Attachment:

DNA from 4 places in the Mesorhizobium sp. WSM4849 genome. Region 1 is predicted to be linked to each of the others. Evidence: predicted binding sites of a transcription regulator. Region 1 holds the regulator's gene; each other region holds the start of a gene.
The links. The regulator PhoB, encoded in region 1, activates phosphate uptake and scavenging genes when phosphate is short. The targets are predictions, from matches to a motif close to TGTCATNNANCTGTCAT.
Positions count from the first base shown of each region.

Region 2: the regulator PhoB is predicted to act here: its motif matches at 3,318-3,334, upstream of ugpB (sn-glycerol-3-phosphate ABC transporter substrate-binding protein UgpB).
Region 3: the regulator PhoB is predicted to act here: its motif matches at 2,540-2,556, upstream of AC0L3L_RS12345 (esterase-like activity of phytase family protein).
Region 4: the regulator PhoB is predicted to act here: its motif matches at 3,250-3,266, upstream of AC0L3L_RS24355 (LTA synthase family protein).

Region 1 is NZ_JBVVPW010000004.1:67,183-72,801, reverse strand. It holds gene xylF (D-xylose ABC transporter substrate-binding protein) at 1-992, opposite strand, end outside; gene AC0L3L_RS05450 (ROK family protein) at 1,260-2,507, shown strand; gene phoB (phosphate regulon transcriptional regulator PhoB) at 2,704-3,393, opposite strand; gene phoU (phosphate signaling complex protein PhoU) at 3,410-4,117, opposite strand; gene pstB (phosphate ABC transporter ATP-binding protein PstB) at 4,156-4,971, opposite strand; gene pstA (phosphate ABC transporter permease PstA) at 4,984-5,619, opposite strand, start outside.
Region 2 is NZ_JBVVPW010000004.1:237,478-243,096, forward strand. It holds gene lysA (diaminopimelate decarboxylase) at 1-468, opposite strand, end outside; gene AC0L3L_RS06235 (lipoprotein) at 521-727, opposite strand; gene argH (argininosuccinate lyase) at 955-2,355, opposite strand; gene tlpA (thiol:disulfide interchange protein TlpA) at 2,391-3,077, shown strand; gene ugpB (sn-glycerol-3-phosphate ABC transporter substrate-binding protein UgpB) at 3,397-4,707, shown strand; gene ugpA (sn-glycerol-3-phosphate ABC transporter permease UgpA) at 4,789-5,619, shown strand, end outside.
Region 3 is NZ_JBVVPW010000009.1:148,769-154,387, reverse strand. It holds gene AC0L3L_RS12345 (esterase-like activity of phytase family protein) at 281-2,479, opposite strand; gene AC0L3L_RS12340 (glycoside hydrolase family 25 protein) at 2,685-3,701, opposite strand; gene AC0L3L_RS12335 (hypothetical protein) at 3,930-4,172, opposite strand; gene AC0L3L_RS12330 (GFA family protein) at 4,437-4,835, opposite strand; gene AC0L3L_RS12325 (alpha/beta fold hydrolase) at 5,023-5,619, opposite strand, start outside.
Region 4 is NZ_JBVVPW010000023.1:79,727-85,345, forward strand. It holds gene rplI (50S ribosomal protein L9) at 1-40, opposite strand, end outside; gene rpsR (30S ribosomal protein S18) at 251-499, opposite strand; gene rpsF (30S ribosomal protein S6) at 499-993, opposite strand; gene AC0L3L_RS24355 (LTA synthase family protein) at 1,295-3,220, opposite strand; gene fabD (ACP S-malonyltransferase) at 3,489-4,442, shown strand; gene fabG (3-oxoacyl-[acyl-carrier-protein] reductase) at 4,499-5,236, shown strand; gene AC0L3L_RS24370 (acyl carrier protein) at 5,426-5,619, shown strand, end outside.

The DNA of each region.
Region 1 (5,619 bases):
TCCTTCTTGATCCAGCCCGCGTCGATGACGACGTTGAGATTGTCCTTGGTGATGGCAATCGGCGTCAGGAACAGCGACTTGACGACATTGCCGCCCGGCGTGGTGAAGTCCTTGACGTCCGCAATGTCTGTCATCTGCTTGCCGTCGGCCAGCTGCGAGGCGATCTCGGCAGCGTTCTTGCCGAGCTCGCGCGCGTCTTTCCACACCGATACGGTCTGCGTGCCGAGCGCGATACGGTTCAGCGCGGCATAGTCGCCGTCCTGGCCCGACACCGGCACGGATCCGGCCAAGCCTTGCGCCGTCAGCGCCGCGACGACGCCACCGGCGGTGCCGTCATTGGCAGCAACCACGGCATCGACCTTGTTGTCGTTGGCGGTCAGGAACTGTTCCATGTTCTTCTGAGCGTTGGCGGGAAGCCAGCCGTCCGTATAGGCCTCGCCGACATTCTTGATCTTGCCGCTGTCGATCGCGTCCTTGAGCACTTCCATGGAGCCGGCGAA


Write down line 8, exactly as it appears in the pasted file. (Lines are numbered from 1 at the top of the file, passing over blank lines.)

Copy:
Region 2 is NZ_JBVVPW010000004.1:237,478-243,096, forward strand. It holds gene lysA (diaminopimelate decarboxylase) at 1-468, opposite strand, end outside; gene AC0L3L_RS06235 (lipoprotein) at 521-727, opposite strand; gene argH (argininosuccinate lyase) at 955-2,355, opposite strand; gene tlpA (thiol:disulfide interchange protein TlpA) at 2,391-3,077, shown strand; gene ugpB (sn-glycerol-3-phosphate ABC transporter substrate-binding protein UgpB) at 3,397-4,707, shown strand; gene ugpA (sn-glycerol-3-phosphate ABC transporter permease UgpA) at 4,789-5,619, shown strand, end outside.